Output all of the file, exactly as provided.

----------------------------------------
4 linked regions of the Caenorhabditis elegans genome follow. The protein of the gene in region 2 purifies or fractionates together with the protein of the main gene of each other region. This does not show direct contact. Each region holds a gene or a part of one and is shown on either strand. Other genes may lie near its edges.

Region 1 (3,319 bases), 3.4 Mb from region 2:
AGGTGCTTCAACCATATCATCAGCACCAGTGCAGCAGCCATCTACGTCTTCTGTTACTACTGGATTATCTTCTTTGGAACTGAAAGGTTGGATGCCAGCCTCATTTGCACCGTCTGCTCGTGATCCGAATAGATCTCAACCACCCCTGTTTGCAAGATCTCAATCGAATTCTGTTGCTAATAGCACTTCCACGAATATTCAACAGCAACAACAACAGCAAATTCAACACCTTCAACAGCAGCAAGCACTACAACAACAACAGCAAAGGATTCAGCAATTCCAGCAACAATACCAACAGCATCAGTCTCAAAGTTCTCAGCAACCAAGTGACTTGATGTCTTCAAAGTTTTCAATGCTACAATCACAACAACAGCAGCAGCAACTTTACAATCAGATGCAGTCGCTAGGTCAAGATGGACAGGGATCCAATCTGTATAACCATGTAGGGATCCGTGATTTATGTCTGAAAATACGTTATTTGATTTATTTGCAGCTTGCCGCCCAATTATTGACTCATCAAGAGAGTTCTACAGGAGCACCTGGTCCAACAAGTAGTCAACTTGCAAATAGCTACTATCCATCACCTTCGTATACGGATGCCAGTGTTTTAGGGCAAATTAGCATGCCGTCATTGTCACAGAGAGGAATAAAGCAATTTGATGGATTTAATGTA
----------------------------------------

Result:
4 linked regions of the Caenorhabditis elegans genome follow. The protein of the gene in region 2 purifies or fractionates together with the protein of the main gene of each other region. This does not show direct contact. Each region holds a gene or a part of one and is shown on either strand. Other genes may lie near its edges.

Region 1 (3,319 bases), 3.4 Mb from region 2:
AGGTGCTTCAACCATATCATCAGCACCAGTGCAGCAGCCATCTACGTCTTCTGTTACTACTGGATTATCTTCTTTGGAACTGAAAGGTTGGATGCCAGCCTCATTTGCACCGTCTGCTCGTGATCCGAATAGATCTCAACCACCCCTGTTTGCAAGATCTCAATCGAATTCTGTTGCTAATAGCACTTCCACGAATATTCAACAGCAACAACAACAGCAAATTCAACACCTTCAACAGCAGCAAGCACTACAACAACAACAGCAAAGGATTCAGCAATTCCAGCAACAATACCAACAGCATCAGTCTCAAAGTTCTCAGCAACCAAGTGACTTGATGTCTTCAAAGTTTTCAATGCTACAATCACAACAACAGCAGCAGCAACTTTACAATCAGATGCAGTCGCTAGGTCAAGATGGACAGGGATCCAATCTGTATAACCATGTAGGGATCCGTGATTTATGTCTGAAAATACGTTATTTGATTTATTTGCAGCTTGCCGCCCAATTATTGACTCATCAAGAGAGTTCTACAGGAGCACCTGGTCCAACAAGTAGTCAACTTGCAAATAGCTACTATCCATCACCTTCGTATACGGATGCCAGTGTTTTAGGGCAAATTAGCATGCCGTCATTGTCACAGAGAGGAATAAAGCAATTTGATGGATTTAATGTA